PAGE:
Tachypleus syriacus

Tachypleus syriacus was a horseshoe crab from the late Cretaceous (~100-95 million years ago) of what is now Lebanon.

Closely related to modern tri-spine horseshoe crabs, it displayed a similar level of sexual dimorphism. Females grew to at least 25cm long (~10″), with rounded front edges to their carapaces and shorter rear spines, while males were around 30% smaller with a scalloped shape to the front of their carapaces.

One recently described female specimen also preserves distinctive nodules around the rim of its carapace, which may represent some sort of sensory structure.

This particular specimen is also unique for preserving a coprolite in the process of being expelled from the horseshoe crab’s body – that’s right, it died while pooping.

Continue reading “Tachypleus syriacus”

Spectember/Spectober 2023 #11: A Large Spider

An anonymous submission requested a “spider the size of a coconut crab”:

A shaded sketch of a speculative giant herbivorous descendant of jumping spiders. It's a big stocky spider covered in fuzz, with thick legs ending in cloven-hoof-like claws. It has the characteristic large main pair of eyes of jumping spiders, with the other three pairs more spread out around the front and sides of its wide head, and it also has two pairs of "horns". Its abdomen is wide and round, somewhat flattened on the top, with several spiky structures around the edge.

Ceratohispidus aspectus is a distant descendant of jumping spiders living on an Aotearoa-like landmass, isolated with no mammalian predators.

This particular lineage is notable for both their extreme gigantism (with their larger size and weight causing them to lose the ability to jump) and for having taken up herbivory in a similar manner to one modern species. Most of these big plant-eating spiders are around the size of wētāpunga, and occupy a similar ecological niche, but Ceratohispidus is the largest of them by far – rivalling the modern coconut crab with a body length of up to 40cm (~1’4″) and a legspan of almost 1m (~3’3″).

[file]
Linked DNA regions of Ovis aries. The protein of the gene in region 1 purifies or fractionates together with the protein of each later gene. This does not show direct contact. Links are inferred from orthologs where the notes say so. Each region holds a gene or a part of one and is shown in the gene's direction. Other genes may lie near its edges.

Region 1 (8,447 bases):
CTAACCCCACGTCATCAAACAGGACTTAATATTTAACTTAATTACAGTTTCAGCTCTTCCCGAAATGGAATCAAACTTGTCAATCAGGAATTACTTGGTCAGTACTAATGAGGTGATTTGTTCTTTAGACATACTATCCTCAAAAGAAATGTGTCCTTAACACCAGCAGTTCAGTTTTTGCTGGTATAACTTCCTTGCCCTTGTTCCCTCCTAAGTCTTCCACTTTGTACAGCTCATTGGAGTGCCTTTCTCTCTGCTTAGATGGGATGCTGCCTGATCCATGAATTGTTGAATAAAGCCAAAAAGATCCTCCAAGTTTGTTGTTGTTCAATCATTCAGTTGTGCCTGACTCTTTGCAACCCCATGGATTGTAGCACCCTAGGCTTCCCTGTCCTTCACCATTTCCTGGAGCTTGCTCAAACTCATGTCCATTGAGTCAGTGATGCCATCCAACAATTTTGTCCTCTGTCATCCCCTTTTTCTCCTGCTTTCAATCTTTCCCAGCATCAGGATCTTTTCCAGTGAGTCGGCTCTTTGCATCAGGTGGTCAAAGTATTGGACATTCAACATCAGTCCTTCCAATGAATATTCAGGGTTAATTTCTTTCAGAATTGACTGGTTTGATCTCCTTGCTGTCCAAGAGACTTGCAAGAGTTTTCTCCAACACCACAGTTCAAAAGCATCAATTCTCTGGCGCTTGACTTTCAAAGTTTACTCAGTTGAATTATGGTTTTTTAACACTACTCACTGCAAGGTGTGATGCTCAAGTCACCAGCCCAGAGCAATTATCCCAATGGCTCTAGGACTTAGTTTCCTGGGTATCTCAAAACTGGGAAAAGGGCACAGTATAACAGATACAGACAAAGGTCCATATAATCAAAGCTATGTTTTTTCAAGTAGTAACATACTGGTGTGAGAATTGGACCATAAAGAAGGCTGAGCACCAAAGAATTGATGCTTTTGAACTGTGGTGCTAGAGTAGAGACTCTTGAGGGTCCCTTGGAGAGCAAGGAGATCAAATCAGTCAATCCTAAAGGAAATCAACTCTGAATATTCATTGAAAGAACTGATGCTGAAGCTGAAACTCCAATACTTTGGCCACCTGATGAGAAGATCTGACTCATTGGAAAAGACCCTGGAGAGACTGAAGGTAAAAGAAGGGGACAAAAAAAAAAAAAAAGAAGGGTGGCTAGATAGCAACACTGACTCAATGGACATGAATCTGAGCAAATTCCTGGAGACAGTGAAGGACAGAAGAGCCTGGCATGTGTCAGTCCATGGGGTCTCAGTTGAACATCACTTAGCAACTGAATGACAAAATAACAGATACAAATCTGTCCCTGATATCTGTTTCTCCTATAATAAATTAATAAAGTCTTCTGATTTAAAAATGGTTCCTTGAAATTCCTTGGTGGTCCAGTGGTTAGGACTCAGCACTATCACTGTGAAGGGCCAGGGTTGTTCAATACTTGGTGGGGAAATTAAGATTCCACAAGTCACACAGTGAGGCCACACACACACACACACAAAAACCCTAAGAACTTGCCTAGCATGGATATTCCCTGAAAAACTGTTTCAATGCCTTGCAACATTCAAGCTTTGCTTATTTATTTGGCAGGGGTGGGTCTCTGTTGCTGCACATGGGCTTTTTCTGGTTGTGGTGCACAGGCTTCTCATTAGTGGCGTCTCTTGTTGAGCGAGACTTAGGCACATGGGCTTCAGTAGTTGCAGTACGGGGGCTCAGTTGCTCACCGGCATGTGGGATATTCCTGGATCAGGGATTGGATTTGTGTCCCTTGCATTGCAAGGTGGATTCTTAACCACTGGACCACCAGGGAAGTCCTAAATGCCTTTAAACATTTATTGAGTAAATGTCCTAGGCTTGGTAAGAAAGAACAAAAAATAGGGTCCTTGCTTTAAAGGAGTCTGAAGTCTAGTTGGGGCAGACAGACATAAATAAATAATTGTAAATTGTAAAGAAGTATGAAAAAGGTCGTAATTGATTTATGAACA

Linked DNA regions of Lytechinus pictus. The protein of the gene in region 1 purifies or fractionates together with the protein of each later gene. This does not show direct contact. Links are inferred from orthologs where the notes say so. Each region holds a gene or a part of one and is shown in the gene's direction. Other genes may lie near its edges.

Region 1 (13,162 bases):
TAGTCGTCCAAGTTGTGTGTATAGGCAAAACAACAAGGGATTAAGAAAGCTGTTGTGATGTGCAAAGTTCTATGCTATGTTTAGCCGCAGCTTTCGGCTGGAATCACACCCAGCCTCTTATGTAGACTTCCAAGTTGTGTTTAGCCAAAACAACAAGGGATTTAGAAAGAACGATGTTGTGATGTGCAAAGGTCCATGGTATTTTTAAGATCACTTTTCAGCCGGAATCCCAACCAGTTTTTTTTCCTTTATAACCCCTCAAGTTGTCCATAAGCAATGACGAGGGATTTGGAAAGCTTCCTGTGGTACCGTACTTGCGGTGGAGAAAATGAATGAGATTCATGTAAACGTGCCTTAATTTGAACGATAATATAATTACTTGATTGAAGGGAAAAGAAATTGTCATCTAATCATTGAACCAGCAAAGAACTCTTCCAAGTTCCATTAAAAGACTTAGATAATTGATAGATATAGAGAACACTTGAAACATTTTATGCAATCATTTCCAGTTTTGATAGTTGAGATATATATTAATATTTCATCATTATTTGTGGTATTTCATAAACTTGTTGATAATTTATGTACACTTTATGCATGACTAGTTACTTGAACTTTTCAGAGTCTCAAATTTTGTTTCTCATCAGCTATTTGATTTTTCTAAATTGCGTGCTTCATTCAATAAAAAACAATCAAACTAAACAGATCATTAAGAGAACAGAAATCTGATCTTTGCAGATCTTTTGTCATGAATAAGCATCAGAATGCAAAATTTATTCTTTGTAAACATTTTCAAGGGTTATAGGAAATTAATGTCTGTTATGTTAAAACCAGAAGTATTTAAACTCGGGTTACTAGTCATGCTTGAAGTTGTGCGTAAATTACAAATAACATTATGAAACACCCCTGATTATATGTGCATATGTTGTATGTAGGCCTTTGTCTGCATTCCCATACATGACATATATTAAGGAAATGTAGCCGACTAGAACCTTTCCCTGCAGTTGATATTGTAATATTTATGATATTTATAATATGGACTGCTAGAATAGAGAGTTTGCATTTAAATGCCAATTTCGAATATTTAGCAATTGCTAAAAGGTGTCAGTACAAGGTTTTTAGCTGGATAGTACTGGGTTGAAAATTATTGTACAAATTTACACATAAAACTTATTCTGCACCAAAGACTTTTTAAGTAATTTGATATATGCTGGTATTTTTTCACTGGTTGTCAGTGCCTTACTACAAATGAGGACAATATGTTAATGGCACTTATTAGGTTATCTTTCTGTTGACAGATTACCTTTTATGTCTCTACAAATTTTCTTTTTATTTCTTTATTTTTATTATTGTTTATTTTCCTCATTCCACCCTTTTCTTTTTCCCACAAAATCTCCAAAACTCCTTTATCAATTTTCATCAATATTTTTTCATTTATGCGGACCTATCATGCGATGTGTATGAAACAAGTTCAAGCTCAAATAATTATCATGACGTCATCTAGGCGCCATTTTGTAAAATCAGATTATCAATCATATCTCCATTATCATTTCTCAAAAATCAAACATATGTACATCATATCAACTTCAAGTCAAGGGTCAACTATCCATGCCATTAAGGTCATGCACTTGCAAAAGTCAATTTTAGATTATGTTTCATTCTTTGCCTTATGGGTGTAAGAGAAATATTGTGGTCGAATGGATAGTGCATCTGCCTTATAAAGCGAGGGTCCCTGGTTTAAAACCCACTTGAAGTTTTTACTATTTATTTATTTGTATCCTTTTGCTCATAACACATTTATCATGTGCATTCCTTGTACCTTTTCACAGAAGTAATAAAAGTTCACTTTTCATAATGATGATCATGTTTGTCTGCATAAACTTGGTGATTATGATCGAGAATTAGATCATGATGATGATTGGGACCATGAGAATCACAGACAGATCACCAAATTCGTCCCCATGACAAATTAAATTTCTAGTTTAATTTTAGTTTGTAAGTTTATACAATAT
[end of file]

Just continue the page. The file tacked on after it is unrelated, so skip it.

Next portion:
After reaching sexual maturity at 5-10 years old, adults grow very slowly, molting only once every year or two and taking several decades to actually get anywhere close to their maximum size.

Ceratohispidus’ thick legs end in hoof-like claws, and it selectively browses on vegetation by snipping off pieces with its pincer-like palps. A gizzard-like structure in its digestive system helps to grind up fibrous plant material with small gastroliths, and its wide abdomen houses both large book lungs and a tracheal system with air sacs that can contract and expand to provide a small amount of active ventilation.

While the “horns” and spikes ornamenting its body may provide some defense from the few avian and reptilian predators in its habitat, they’re mainly used as part of highly elaborate visual displays between individuals.


Horseshoe crabs are famous examples of “living fossils“, having changed their external appearance very little over hundreds of millions of years. But some fossil species were much more varied in shape than their morphologically conservative modern relatives, such as Austrolimulus fletcheri here.

Living in freshwater environments in what is now New South Wales, Australia, during the Middle Triassic (~247-242 million years ago), Austrolimulus had incredibly long spines on each side of its head, reaching a span of around 18cm (7″) – wider than its total body length!

The function of these spines is unclear, but they may have acted like a hydrofoil in fast-moving currents, or they may have served a defensive purpose by making Austrolimulus‘ carapace too wide and unwieldy for some predators to deal with.